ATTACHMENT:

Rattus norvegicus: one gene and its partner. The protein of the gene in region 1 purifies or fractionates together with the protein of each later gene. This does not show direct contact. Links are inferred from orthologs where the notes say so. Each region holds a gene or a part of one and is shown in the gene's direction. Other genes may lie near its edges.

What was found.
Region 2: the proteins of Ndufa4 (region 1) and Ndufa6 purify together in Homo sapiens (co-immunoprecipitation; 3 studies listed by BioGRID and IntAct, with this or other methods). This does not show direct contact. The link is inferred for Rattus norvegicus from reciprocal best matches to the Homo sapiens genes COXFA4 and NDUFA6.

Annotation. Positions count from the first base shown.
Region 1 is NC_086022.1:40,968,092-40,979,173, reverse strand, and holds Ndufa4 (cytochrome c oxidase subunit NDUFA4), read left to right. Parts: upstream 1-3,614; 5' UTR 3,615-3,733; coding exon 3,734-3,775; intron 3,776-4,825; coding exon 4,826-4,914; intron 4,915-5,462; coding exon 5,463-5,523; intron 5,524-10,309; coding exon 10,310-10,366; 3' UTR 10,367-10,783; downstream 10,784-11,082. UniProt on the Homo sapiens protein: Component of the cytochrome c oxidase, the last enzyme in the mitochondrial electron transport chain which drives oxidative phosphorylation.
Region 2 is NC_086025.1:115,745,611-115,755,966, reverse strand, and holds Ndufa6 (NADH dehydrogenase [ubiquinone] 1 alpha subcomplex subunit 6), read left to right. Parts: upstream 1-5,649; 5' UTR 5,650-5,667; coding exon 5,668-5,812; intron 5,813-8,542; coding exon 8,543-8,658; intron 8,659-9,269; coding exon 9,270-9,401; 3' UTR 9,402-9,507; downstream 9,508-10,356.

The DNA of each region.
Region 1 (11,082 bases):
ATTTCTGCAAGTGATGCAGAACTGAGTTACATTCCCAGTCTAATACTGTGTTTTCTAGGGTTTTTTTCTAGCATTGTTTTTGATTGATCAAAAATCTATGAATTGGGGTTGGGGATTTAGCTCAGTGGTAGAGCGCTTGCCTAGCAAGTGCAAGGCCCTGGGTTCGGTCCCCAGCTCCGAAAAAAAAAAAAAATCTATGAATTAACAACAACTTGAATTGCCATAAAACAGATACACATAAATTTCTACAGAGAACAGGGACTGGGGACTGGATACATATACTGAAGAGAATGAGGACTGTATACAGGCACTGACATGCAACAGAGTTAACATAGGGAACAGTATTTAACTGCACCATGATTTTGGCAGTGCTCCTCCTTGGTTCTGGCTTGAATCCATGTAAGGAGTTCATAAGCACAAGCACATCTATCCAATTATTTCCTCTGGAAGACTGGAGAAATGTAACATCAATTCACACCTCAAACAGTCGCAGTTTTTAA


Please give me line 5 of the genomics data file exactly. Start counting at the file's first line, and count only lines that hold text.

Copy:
Region 1 is NC_086022.1:40,968,092-40,979,173, reverse strand, and holds Ndufa4 (cytochrome c oxidase subunit NDUFA4), read left to right. Parts: upstream 1-3,614; 5' UTR 3,615-3,733; coding exon 3,734-3,775; intron 3,776-4,825; coding exon 4,826-4,914; intron 4,915-5,462; coding exon 5,463-5,523; intron 5,524-10,309; coding exon 10,310-10,366; 3' UTR 10,367-10,783; downstream 10,784-11,082. UniProt on the Homo sapiens protein: Component of the cytochrome c oxidase, the last enzyme in the mitochondrial electron transport chain which drives oxidative phosphorylation.